> -i../ghc/compiler/main:../ghc/compiler/profiling:../ghc/compiler/coreSyn:../ghc/compiler/iface:../ghc/compiler/prelude
> \
> -i../ghc/compiler/stage2/build:../ghc/compiler/simplStg:../ghc/compiler/cmm:../ghc/compiler/parser:../ghc/compiler/hsSyn
> \
> -i../ghc/compiler/ghci:../ghc/compiler/deSugar:../ghc/compiler/simplCore:../ghc/compile/specialise
> \
> -fforce-recomp -c $@
> ```
> I’m running it with `./dynflags.sh ../ghc/compiler/main/DynFlags.hs` but
> it’s taking a lot to compile (20+ mins on my 2014 mac Pro) because it’s
> pulling in half of the compiler anyway :D I tried to reuse the .hi files
> from my stage2 compilation but I failed (GHC was complaining about interface
> file mismatch). Short story short, I don’t think it will be a very agile way
> to proceed. Am I right? Do you have any recommendation in such sense? Do I
> have any hope to compile DynFlags.hs in a way which would make this perf
> investigation feasible?
> The second example (the highlighting-kate package) seems much more
> promising. It takes maybe 1-2 mins on my machine, which is enough to take a
> look at the perf output. Do you think I should follow this second lead? In
> principle any 50+ modules package I think would do (better if with a lot of
> TH ;) ) but this seems like a low-entry barrier start.
> 2. The second path I’m exploring is simply to take a less holistic approach
> and try to dive in into a performance ticket like the ones listed here:
> https://www.reddit.com/r/haskell/comments/45q90s/is_anything_being_done_to_remedy_the_soul/czzq6an/
> Maybe some are very specific, but it seems like fixing small things and move
> forward could help giving me understanding of different sub-parts of GHC,
> which seems less intimidating than the black-box approach.
> In conclusion, what do you think is the best approach, 1 or 2, both or none?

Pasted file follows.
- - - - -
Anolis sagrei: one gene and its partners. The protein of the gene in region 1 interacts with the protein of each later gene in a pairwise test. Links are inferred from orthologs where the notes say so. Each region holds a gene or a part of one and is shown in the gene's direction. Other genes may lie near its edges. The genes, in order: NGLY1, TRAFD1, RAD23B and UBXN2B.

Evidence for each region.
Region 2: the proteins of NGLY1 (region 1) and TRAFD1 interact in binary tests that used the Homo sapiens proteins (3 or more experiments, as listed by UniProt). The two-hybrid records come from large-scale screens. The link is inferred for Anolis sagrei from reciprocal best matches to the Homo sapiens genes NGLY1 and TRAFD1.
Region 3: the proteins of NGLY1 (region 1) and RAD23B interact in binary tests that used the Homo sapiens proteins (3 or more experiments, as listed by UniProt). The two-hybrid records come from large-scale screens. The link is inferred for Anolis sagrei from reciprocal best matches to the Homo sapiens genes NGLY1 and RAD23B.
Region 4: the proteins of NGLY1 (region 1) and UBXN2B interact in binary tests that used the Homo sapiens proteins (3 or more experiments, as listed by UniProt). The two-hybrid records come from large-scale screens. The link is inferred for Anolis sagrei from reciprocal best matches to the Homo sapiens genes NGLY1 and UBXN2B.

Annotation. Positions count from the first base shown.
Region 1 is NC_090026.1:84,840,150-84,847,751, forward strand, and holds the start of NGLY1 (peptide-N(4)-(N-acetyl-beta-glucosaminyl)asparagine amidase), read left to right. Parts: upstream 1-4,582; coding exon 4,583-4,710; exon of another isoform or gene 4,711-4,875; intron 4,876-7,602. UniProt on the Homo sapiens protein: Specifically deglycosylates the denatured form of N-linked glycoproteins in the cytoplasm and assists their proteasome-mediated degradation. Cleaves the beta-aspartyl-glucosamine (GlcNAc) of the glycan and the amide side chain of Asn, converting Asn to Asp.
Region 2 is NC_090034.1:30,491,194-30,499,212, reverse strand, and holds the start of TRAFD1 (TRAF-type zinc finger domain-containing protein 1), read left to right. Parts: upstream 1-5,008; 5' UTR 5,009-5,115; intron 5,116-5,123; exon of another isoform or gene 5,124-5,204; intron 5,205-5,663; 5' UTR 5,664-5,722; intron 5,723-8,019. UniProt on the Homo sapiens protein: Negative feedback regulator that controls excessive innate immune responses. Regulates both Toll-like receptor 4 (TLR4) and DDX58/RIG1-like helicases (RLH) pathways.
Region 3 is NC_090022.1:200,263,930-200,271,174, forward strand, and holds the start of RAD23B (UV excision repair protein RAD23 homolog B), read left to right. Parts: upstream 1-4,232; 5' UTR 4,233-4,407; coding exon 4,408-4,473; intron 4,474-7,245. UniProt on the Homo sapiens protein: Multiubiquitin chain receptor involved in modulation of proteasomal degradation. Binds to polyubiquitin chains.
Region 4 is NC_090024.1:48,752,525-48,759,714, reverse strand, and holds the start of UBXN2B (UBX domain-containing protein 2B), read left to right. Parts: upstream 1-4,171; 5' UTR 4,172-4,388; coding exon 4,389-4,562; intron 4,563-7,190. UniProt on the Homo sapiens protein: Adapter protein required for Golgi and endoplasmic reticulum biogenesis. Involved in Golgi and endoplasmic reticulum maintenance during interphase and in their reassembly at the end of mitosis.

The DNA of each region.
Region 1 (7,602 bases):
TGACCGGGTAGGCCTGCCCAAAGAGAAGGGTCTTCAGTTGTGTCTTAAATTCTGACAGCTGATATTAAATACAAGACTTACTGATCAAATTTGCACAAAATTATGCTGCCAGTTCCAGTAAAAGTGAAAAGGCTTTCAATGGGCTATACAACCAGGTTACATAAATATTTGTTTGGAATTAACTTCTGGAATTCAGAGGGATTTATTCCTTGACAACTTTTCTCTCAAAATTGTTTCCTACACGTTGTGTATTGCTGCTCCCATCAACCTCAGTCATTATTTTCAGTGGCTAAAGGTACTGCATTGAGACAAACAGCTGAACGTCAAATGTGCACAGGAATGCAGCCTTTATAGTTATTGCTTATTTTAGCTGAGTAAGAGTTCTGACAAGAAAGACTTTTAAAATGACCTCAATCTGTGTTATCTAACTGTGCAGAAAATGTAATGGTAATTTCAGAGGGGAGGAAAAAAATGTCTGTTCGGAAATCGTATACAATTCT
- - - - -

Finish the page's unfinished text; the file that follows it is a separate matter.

> ;)
> Thank you!
> Alfredo
> On 7 April 2017 at 18:30, Alfredo Di Napoli <alfredo.dinapoli at gmail.com>
> wrote:
>> Hey Ben,
>> thanks for the quite exhaustive reply! I’m on the go right now, but I
>> promise to get back to you with a meaningful reply later this weekend ;)
>> Alfredo
>> On 7 April 2017 at 18:22, Ben Gamari <ben at smart-cactus.org> wrote:
>>> Alfredo Di Napoli <alfredo.dinapoli at gmail.com> writes:
>>> > Hey folks,
>>> >
>>> Hi Alfredo!
>>> First, thanks for writing. More eyes looking at GHC's compiler
>>> performance is badly needed.
>>> > maybe I’m setting up for something too ambitious for me, but I would
>>> > like
>>> > to take an active stance to the overlasting “GHC compilation times are
>>> > terrible” matter, instead of simply stare at the screen with despair
>>> > whenever GHC compiles a sufficiently large Haskell program ;)
>>> >
>>> > To make this even more interesting, I have never contributed to GHC
>>> > either!
>>> > The max I have pushed myself into was 2 years ago when I successfully
>>> > built
>>> > GHC head from source and tried to fix an Haddock “easy” ticket I don’t
>>> > even
>>> > recall (full disclosure, eventually I didn’t :D ).
>>> >
>>> > Specifically, I would love community recommendations & guidance about:
>>> >
>>> > 1. Is this simply too daunting for somebody like me? Maybe is better to
>>> > first start contributing more regularly, take confidence with the code
>>> > base
>>> > AND then move forward?
>>> >
>>> As with any software project, it is possible to treat the compiler as a
>>> black box, throw a profiler at it and see what hotspots show up. This
>>> gives you a place to focus your effort, allowing you to learn a small
>>> area and broaden your knowledge as necessary.
>>> However, I think it's fair to say that you will be significantly more
>>> productive if you first develop a basic understanding of the compilation
>>> pipeline. I'd recommend having a look at the GHC Commentary [1] for a
>>> start.
>>> I think it also helps to have a rough idea of what "slow" means to you.
>>> I find it is quite helpful if you have a particular program which you